Article – Annemarie Thorby
The jury then came back just before 4.30 and their questions were answered. They had reached verdicts in relation to all the Firearm Charges, but could not reach a unanimous verdict on Count One, the charge of Participation in an Organised Criminal …Operation 8: Day 24, Tuesday March 20th
Questions from Jury
by Annemarie Thorby
In late afternoon the court went into Chambers for a few minutes.
The jury then came back just before 4.30 and their questions were answered. They had reached verdicts in relation to all the Firearm Charges, but could not reach a unanimous verdict on Count One, the charge of Participation in an Organised Criminal Group.
The judge then addressed the jury:
‘Madame Foreperson, Ladies and Gentlemen I have received your communication in which you have advised verdicts have been reached on Counts Two to Thirteen but unable to come to a unanimous decision on count One.’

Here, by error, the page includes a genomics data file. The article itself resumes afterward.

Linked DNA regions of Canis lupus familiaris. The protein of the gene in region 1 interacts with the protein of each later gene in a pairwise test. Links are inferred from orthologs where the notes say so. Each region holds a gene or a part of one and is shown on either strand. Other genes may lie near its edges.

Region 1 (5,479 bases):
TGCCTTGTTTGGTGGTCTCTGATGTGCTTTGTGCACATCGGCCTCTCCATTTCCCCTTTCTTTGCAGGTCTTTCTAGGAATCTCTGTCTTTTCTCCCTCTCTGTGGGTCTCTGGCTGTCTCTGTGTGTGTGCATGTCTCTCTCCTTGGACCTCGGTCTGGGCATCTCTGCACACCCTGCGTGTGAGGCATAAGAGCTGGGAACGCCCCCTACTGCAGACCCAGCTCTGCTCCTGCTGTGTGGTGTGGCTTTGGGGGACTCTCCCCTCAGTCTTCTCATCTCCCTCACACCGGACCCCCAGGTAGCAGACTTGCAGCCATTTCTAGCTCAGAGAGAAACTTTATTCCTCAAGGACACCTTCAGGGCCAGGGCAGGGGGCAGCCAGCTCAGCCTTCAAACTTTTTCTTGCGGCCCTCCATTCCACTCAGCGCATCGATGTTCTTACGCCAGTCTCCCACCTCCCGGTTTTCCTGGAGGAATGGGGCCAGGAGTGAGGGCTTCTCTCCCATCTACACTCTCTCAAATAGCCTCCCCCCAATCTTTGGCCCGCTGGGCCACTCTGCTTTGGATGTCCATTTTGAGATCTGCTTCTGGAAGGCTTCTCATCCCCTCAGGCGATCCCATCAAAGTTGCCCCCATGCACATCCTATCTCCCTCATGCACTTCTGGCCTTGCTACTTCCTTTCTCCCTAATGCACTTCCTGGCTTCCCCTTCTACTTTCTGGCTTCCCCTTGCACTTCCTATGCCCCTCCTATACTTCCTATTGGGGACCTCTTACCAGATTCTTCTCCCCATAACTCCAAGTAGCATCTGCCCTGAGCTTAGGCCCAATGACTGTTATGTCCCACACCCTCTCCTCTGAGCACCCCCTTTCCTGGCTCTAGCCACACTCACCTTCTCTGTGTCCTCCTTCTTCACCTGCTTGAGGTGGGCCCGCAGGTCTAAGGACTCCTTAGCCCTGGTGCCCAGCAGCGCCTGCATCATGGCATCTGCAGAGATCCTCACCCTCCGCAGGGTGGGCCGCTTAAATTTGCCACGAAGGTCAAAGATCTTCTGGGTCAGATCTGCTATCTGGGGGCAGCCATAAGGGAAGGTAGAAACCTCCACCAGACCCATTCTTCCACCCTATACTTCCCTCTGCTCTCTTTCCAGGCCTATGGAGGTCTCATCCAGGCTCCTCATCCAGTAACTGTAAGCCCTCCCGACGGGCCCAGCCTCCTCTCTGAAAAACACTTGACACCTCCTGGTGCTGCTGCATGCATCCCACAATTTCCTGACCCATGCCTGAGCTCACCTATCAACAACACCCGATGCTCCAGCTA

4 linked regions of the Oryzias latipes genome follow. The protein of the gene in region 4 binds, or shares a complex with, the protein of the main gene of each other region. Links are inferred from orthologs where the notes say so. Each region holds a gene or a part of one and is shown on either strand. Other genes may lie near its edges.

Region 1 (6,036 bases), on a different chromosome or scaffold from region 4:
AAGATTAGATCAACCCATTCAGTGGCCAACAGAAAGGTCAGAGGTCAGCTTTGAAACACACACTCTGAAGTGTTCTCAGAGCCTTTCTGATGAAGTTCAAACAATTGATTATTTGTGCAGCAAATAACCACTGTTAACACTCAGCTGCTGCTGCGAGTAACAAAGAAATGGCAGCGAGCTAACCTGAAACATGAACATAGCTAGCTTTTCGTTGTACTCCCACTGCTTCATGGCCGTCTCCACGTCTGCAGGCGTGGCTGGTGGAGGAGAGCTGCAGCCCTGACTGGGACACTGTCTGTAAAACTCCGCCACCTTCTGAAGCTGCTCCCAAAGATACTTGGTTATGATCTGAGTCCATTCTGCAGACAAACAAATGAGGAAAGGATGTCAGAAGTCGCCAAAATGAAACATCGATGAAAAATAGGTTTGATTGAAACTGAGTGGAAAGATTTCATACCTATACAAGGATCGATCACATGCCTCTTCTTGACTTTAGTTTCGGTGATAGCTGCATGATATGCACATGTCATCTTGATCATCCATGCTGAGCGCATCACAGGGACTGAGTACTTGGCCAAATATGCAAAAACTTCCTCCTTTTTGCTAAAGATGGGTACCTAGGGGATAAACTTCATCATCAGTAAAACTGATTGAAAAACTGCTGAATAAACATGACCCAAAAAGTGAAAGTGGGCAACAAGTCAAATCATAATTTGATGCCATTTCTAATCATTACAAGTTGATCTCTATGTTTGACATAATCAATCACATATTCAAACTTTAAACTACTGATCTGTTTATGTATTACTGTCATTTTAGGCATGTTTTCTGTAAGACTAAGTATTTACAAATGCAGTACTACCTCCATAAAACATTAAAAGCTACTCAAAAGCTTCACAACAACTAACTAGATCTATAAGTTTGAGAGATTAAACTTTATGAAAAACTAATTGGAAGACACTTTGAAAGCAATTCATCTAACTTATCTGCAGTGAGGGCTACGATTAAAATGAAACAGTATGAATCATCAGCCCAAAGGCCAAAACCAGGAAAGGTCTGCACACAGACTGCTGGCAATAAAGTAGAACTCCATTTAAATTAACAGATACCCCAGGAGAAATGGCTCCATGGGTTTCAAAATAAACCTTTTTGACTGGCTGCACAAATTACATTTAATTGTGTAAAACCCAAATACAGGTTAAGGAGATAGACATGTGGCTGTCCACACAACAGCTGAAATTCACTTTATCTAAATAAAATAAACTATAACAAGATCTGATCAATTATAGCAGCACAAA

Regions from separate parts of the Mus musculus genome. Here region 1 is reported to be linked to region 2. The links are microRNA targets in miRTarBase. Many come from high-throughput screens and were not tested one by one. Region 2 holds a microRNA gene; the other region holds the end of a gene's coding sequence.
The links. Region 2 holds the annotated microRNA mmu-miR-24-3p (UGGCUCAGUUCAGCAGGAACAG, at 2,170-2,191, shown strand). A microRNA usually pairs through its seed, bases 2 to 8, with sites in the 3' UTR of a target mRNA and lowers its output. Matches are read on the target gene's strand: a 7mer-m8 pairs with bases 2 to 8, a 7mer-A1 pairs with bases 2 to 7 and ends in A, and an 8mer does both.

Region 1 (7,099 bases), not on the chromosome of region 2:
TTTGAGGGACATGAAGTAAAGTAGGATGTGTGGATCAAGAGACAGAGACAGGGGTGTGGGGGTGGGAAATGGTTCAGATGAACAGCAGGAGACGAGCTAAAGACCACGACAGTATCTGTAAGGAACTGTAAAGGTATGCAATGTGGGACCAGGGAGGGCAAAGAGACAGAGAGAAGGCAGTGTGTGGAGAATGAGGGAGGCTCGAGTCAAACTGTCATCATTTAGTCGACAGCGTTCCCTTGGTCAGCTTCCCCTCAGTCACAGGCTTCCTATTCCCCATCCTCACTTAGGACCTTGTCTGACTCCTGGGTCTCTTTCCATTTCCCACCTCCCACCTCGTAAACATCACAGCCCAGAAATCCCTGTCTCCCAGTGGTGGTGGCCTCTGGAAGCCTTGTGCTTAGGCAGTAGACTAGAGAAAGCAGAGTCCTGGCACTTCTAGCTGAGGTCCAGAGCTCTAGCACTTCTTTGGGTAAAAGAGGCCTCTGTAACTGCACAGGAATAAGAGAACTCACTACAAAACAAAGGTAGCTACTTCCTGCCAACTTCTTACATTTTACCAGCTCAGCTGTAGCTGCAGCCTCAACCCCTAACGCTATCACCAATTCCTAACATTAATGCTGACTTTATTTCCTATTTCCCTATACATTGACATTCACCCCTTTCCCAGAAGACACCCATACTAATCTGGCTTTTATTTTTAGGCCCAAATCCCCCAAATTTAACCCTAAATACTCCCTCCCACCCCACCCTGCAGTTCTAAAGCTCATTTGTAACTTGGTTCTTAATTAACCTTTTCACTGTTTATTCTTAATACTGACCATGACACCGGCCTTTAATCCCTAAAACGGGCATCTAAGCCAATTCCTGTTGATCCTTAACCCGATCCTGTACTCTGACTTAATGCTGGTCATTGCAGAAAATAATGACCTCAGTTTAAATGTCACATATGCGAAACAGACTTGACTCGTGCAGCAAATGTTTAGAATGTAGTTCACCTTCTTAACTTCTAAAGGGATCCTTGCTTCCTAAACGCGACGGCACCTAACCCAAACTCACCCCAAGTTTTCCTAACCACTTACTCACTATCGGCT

‘It is to count One I want to address you now.’
‘I mentioned in the course of my summing up, that there are circumstances in which it is possible to come to a majority verdict. That is a verdict reached by all but one of you. In your case that would be then agreeing on a particular verdict. The possibility has been reached where it would be open to you to come to majority verdicts on Count One in relation to any of the accused.’
‘If you do not think that it is possible for ten of you to agree on a particular verdict in relation to any of the accused; I would ask you to let me know. If however you believe it is would be possible to reach a majority verdict in relation to all or any then you should continue your deliberations.’
‘You should in the first instance continue for the purpose of reaching unanimous verdicts but on the basis that could not be achieved then a majority verdict of ten to one could be reached…and would be effective in relation to any of the accused.’
‘If it were the case that a majority verdict is reached in relation to all or any, madam Foreperson, in that case you would be ask to confirm in open court that an unanimous verdict could not be reached but go onto say that a majority verdict could be.’
‘I hope I made it clear and ask you to retire and consider on the basis that in the first instance majority verdicts can be reached, if not you should advise me that a majority verdict could not be achieved.’
‘So on that basis could I ask you to retire again.’